This is good news; the assistance is badly needed. Yet the mismatch in timing raises a question that bedevils aid agencies. Unlike earthquakes or hurricanes, droughts and food price increases take time to develop, and the resulting hunger crises are forecast well in advance. From water harvesting to livestock support to cash assistance, there are a plethora of steps that could have significantly ameliorated the current crisis. Why weren't they taken?

This year's drought followed two failed rainy seasons, leaving farmers and herders fragile. When coupled with skyrocketing food and fuel prices, catastrophe loomed. The Famine Early Warning Systems Network, financed by U.S.A.I.D., anticipated it as early as August 2010, and by January the American ambassador to Kenya had declared a disaster and called for urgent assistance.

Although the United States began stockpiling emergency food in the region, that wasn't enough. On June 7, the warning network announced, "This is the most severe food security emergency in the world today, and the current humanitarian response is inadequate to prevent further deterioration." At that time, there were 7 million people in jeopardy. Now, the number is 13 million.

A common misconception is that hunger crises are about a lack of food. Yet there is food in Kenya and Ethiopia, and even in many parts of Somalia. The real issue is poverty. The people affected are poor to begin with; when things turned bad, they had no recourse. In April the World Bank reported that 44 million people worldwide were pushed over the edge by skyrocketing food prices.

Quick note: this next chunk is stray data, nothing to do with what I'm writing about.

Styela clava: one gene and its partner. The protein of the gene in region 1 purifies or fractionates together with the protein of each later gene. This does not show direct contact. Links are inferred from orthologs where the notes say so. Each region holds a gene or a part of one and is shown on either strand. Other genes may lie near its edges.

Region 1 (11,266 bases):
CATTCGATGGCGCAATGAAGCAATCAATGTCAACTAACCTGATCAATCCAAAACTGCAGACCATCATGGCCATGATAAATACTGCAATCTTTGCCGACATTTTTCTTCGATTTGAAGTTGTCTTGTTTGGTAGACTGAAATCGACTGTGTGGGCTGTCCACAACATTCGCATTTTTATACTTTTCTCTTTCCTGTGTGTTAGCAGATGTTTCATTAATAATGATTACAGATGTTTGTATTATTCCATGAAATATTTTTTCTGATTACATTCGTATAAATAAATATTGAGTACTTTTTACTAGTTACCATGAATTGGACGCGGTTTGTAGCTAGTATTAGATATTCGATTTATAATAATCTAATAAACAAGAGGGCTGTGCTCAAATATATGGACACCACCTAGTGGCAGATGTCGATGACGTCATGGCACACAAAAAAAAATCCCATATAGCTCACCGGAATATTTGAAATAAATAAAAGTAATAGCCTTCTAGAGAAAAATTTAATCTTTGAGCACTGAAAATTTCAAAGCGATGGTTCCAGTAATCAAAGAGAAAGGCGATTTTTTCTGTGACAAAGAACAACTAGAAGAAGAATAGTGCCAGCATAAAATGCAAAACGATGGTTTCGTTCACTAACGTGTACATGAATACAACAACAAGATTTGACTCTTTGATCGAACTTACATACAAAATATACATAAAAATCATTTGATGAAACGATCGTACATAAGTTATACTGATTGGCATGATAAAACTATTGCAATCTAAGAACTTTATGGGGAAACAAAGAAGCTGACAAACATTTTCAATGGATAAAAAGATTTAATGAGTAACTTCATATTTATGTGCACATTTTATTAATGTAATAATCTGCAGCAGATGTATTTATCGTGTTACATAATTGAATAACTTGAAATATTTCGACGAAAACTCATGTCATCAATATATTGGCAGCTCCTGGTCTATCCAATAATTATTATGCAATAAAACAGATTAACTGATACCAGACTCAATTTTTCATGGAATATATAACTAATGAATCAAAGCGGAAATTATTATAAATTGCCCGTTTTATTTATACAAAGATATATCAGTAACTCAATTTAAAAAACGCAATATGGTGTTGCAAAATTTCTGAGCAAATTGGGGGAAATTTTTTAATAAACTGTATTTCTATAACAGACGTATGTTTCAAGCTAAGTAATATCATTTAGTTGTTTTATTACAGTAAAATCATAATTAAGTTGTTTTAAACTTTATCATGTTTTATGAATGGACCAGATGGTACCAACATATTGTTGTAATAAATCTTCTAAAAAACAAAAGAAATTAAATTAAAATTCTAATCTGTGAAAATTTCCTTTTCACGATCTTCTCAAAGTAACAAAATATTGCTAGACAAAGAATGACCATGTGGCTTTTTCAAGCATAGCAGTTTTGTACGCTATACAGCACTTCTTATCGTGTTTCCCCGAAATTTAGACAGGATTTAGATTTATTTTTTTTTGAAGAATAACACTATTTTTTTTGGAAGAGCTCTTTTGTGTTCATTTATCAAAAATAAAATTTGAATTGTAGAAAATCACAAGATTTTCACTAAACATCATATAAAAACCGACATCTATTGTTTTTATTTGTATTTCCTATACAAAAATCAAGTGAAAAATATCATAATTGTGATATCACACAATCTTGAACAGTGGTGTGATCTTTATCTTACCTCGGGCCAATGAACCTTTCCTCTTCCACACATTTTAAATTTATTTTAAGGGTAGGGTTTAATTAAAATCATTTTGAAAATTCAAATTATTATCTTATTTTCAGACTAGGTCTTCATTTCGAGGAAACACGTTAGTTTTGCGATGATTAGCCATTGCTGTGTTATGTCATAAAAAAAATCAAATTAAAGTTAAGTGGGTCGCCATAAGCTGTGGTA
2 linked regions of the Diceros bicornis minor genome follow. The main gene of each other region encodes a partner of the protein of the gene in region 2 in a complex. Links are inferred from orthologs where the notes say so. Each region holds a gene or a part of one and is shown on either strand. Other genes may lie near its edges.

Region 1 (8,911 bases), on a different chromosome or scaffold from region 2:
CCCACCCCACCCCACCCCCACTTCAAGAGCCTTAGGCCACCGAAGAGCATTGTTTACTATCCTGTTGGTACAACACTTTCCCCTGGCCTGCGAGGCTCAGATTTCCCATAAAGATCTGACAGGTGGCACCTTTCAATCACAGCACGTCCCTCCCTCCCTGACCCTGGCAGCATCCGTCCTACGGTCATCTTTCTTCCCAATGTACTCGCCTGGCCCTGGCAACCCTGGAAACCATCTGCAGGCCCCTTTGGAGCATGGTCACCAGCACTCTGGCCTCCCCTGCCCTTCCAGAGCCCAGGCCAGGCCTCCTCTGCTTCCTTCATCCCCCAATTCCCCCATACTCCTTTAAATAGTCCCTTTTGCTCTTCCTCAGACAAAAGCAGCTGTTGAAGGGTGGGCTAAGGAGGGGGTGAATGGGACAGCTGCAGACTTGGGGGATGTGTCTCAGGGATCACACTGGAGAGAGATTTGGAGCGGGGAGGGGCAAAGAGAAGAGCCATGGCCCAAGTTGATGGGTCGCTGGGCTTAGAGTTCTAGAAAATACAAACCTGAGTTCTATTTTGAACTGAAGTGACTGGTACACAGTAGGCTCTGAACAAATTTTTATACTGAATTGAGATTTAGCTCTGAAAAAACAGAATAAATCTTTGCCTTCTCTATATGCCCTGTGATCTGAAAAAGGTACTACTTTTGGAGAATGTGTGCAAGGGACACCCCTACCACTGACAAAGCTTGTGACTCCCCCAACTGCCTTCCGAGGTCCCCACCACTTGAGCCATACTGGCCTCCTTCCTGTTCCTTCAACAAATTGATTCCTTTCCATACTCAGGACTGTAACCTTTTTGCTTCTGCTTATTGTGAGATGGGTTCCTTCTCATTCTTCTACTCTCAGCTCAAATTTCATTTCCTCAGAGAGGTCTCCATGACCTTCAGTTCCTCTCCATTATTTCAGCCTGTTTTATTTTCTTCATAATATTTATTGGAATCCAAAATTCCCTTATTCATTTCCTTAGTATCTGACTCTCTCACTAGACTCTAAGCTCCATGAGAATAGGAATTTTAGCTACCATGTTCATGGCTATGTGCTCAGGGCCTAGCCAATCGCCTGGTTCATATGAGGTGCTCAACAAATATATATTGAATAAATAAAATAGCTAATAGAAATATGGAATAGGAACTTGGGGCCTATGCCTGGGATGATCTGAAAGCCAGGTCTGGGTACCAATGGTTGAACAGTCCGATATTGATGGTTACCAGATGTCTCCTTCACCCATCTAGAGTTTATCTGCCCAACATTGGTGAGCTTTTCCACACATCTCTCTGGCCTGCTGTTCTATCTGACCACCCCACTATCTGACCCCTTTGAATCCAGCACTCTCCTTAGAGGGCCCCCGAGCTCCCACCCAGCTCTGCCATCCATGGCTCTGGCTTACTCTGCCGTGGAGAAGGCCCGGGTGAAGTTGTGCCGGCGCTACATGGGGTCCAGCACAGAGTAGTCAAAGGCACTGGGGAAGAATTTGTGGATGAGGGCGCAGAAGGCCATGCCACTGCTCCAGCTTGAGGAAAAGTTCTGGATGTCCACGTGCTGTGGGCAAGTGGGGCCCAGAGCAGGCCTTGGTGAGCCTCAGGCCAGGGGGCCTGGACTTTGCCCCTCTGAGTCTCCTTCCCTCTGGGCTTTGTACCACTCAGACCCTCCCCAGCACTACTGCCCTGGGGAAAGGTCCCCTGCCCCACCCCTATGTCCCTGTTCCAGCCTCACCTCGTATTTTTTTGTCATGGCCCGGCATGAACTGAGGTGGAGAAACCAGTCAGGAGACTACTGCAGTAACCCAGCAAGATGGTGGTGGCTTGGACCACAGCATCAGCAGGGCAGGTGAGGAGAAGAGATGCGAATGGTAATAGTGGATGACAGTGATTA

Such a perspective is largely missing in our food-aid program. It's like a health insurance system that waits until someone has a full-blown illness before he or she can get treatment. By the end of June, with the crisis in full swing, the United States had committed a total of about $64 million to Kenya, much of it in the form of food supplies (this doesn't include relief for the Somali refugees). But food aid loses at least half of its value, according to the Government Accountability Office, because we ship actual food instead of sending cash for local purchase, like most countries. And only $5 million was allocated to agriculture, nutrition, water and sanitation — about $1.33 per hungry person — things that would have helped people during lean times.